Here we go again: A brief lesson on the compulsory EHE Register in England

In a nutshell

In November 2020 the House of Commons Education Committee held a meeting to hear evidence from stakeholders with regards to implementing a compulsory register for Elective Home Education (EHE).  In listening to this Committee hearing and reading around the subject, it becomes clear that the committee is confusing elective home education with a safeguarding risk and stakeholder services expect this register will help Local Authorities discover cases of child neglect and abuse.

The history

This is not the first time elective home educators have been subject to the threat of government interference in our legal duty as parents to provide a suitable education for our children.  If you have only been home educating since 2009, then you probably missed the Badman Review into Elective Home Education in England.   

Home educators were so angered by Badman’s recommendations that a Select Committee made an inquiry into the Review’s handling and labelled it ‘unfortunate.’  They disagreed with Badman that EHE posed a safeguarding risk.  They disagreed with a compulsory register, though they supported a voluntary one.  They disagreed with annual contact, home visitation, and interviewing children without a parent present.

If you have only been home educating since the start of the coronavirus pandemic, then you may have missed Lord Soley’s Home Education (Duty of Local Authorities) Bill of 2019.  Despite the evidence stated above, Lord Soley also recommended regular visits, home visits, child interviews, parent interviews, evidence of children’s work and more.  Thankfully, his bill was buried in parliamentary procedure.

This Education Committee hearing is no different.  The head of the committee, Robert Halfon, has stated publicly on BBC Radio that he believes all children should be in school and if they’re not then they ‘must be inspected for attainment and for progress.’ (Around 6:10) Ironically, the radio host began their interview with, ‘I assume you don’t want to jump to any conclusions…’  I think it’s safe to say that Halfon already has, as this interview aired before all of the submissions of evidence were in and before this first hearing of evidence.  And you only have to listen to the evidence given at the hearing, the naked one-sidedness of the argument, to know that attainment and progress aren’t the only things Halfon wants Local Authorities to inspect.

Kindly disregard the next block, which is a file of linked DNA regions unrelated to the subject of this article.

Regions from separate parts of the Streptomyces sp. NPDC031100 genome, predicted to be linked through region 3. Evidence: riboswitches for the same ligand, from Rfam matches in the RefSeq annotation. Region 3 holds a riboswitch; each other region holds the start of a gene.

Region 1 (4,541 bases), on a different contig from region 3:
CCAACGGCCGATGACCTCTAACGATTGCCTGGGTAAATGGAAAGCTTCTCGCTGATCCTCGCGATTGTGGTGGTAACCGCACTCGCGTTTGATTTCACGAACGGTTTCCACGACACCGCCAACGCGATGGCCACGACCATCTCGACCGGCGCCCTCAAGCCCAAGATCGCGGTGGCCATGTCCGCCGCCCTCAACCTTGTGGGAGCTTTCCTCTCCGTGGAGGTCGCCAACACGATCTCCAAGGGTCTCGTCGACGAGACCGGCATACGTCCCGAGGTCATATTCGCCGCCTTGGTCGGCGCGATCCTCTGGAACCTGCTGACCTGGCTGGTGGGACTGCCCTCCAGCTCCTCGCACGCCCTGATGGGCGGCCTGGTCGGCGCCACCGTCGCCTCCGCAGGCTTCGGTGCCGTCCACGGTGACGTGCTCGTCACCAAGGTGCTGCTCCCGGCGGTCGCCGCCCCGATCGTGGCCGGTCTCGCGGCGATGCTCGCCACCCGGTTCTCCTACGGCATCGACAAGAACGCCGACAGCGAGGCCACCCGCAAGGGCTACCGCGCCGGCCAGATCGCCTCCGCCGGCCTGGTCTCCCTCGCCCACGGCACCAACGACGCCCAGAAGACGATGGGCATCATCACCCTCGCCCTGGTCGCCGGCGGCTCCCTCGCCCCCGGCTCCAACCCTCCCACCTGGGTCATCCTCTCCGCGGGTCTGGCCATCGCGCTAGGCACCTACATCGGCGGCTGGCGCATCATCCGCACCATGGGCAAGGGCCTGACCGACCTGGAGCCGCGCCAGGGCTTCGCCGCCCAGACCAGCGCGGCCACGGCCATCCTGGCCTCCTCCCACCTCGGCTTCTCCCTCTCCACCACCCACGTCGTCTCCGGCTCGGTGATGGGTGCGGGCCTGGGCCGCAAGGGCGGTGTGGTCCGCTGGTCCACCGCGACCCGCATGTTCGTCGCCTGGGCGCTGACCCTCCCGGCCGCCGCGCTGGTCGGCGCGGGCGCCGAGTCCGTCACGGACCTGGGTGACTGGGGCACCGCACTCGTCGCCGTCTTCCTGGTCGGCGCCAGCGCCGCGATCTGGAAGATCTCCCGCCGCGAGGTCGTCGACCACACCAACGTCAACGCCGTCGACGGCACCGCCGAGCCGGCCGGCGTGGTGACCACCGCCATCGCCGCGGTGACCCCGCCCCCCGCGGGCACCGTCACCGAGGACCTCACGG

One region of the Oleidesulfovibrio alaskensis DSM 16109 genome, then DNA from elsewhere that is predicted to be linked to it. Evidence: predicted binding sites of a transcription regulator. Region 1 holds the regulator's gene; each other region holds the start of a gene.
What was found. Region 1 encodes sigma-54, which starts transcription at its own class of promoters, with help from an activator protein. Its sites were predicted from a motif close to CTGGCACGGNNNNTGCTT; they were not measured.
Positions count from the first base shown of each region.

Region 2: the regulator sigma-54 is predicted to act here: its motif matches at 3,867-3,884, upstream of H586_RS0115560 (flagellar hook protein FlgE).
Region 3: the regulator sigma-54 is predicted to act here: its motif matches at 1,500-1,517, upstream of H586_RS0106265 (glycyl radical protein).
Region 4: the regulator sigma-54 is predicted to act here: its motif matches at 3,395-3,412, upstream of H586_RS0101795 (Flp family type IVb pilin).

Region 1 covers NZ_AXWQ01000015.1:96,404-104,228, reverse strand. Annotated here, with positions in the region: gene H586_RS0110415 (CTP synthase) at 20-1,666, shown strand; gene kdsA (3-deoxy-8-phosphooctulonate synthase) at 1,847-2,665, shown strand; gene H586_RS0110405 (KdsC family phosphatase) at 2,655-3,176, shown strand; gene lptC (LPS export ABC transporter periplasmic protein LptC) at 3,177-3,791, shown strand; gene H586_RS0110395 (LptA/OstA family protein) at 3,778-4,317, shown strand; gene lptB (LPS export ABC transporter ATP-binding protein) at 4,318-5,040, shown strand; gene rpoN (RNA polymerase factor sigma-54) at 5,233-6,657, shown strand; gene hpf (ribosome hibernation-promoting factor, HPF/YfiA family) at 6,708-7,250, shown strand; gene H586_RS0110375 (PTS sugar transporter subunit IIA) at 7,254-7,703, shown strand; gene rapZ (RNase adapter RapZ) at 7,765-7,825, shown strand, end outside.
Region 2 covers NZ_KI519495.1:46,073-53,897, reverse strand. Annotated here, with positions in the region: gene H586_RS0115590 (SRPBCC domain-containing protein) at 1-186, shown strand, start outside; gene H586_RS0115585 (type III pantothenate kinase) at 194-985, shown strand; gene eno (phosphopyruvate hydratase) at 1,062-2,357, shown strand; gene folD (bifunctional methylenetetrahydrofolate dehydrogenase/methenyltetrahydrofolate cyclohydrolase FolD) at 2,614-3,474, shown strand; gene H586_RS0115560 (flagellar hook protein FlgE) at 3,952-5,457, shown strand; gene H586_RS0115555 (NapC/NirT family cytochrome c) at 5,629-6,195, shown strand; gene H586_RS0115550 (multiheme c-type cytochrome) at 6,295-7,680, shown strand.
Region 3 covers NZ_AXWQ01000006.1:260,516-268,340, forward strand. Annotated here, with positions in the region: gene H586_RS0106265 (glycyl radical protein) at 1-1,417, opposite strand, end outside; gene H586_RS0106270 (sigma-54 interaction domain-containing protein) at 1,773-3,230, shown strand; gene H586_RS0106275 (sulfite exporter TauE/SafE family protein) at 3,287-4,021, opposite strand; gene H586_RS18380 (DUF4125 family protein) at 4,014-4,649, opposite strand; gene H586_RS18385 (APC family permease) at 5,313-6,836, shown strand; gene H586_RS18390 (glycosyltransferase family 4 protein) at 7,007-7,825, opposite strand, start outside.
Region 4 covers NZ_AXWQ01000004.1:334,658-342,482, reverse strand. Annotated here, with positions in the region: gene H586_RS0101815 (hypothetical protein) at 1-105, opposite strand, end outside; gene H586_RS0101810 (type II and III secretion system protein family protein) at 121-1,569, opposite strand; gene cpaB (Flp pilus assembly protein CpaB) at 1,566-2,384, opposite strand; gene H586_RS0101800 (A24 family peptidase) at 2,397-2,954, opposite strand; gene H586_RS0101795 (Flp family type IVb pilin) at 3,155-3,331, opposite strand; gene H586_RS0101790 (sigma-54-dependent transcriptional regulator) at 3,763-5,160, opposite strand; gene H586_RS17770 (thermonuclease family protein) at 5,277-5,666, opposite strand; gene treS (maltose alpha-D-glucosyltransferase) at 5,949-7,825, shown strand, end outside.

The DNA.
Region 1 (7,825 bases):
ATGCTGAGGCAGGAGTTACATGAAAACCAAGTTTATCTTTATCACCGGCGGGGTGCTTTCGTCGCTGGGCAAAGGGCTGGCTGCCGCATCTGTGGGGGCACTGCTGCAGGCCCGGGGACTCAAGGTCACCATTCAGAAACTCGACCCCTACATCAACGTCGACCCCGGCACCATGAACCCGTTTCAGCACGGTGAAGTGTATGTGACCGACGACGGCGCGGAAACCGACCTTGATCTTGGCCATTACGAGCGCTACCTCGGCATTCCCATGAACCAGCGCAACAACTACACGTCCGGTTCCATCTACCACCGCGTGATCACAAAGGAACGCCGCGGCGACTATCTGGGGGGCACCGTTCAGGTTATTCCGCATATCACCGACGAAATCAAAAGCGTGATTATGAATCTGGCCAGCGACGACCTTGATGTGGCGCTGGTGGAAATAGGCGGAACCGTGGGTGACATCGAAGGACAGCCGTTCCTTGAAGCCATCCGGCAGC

The present problem

Elective Home Education has skyrocketed thanks to this year’s pandemic.  Figures range from a quarter of a million to a million children in EHE depending on what definition of EHE the government are using.  The government are worried.  And home educators should be too. 

If you can think back to when you first started out on this journey, how scary that leap into the unknown was, how much support you wished you had, how much validation you wanted that you were doing it ‘right.’  There are potentially thousands of new home educators in this position right now, and they’re being enticed by the Committee’s use of the word ‘support.’ 

But let’s be clear.  The ‘support’ the Committee are referring to is not support to be a better home educator.  It’s not support in sourcing resources.  It’s not support in navigating or affording the exams process.  The Local Authority are not educated,  equipped, or funded to provide any of this support.  The support in this case is a checklist which our children and our best efforts as parents will be measured against and will be found lacking.